A shop in the Kurtulus neighbourhood of Istanbul. Fitted-out with elegant display counters, it sells good Turkish brands of unisex underwear and nightwear.
Business isn’t good. The present crisis is affecting sales because vast quantities of clothing were manufactured in Turkey for an export market that no longer exists. These items are being sold off locally at very low retail prices in factory shops, markets and arcades. Mr Gögdemir can’t afford to match these low prices. However, he’s got more chance of survival because he owns the shop so is not paying rent. There were six other shops like his in the neighbourhood, which have all closed down.
Shopping habits are changing. Nowadays customers either go Marks & Spencer for quality or to the arcades and markets for very cheap prices. He told us of a long-term customer who brought her daughter into the shop. Upsettingly, the daughter didn’t want to buy anything, she preferred M&S.
Mr Gögdemir knows many of his customers by sight. He’s known some customers since the shop opened 25 years ago. A few elderly customers still bring him home-cooked food. He used to know the customers better. Few take the time to sit down for a glass of tea and talk about the different generations, like they used to. They come in, buy what they need and disappear.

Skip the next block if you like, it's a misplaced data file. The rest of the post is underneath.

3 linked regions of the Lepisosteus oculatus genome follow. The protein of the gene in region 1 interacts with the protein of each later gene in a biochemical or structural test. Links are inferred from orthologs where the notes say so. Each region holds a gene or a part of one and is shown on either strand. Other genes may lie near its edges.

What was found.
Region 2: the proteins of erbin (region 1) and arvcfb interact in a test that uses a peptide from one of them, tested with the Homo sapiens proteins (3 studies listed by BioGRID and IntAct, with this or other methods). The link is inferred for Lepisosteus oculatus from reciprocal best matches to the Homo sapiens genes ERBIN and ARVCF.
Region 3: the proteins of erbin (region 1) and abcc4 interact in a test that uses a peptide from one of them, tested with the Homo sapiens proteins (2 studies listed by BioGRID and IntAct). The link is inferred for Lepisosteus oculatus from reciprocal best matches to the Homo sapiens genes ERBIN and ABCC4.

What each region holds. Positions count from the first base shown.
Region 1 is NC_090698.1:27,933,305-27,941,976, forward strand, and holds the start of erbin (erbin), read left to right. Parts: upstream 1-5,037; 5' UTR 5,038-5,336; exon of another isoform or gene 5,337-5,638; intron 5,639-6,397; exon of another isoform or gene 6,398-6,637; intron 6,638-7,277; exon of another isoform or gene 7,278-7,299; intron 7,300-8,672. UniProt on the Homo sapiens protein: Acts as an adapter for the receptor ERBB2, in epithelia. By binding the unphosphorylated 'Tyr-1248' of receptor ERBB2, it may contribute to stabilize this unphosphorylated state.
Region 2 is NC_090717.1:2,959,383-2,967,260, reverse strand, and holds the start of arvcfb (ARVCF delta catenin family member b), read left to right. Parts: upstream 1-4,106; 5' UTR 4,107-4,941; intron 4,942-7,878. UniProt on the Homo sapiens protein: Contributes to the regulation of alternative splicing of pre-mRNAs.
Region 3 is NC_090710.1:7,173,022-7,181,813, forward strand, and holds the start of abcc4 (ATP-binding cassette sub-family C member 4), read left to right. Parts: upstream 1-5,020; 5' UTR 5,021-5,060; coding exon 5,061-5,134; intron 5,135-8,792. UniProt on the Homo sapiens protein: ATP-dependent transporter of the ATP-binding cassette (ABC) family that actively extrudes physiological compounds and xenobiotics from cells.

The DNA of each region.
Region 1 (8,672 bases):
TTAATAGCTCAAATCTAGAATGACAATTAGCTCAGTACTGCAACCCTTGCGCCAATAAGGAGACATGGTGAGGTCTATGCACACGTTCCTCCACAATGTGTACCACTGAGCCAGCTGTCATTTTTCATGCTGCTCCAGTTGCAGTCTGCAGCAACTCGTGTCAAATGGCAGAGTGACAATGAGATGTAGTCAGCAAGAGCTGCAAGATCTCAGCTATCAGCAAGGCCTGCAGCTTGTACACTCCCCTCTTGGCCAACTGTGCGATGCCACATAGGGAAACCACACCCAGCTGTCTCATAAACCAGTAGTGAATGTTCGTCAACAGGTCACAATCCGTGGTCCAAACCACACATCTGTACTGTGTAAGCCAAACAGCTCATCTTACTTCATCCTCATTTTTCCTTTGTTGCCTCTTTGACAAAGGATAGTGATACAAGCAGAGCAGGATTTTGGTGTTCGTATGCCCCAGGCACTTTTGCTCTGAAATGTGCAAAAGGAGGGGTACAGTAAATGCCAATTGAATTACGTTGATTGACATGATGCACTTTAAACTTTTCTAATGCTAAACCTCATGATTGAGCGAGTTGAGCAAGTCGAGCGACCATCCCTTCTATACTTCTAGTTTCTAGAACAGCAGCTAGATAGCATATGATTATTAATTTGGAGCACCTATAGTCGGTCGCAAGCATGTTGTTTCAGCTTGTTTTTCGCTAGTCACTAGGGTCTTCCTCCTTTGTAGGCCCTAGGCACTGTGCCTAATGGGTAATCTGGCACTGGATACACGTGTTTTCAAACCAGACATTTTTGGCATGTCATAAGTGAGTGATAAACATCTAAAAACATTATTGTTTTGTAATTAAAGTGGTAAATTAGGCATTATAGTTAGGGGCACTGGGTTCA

The community used to be closer knit. A woman might buy a housedress and show her neighbour. Half an hour later the neighbour would turn up to buy one too. Then half an hour later another neighbour would come. It’s not like this anymore.
Mr Gögdemir used to drink tea and play games with other local shopkeepers in the street outside. However, tea from the teahouse has grown increasingly expensive (five glasses a day costs over £60 a month), so now he brews his own. He’s never encouraged other shopkeepers to enter and socialise within the shop, as he wouldn’t want to present a female customer with a row of men in front of the counter.
We spoke to Mr Gögdemir about the way shopkeepers greet customers. In the underwear shop, with its higher class of customer and more intimate nature, he usually addresses customers as ‘madam’ or ‘sir’, to keep a respectful distance. However, “if someone wearing a headscarf comes in or someone who seems lower class and therefore might care more about her womanly virtue or reputation, I will be sensitive to her situation and without thinking, I would greet her as ‘Abla’ (big sister), to try to put her at ease.” By using kinship names like aunt or sister, a shopkeeper makes the customer family. By removing sexuality from their interaction, he protects her virtue.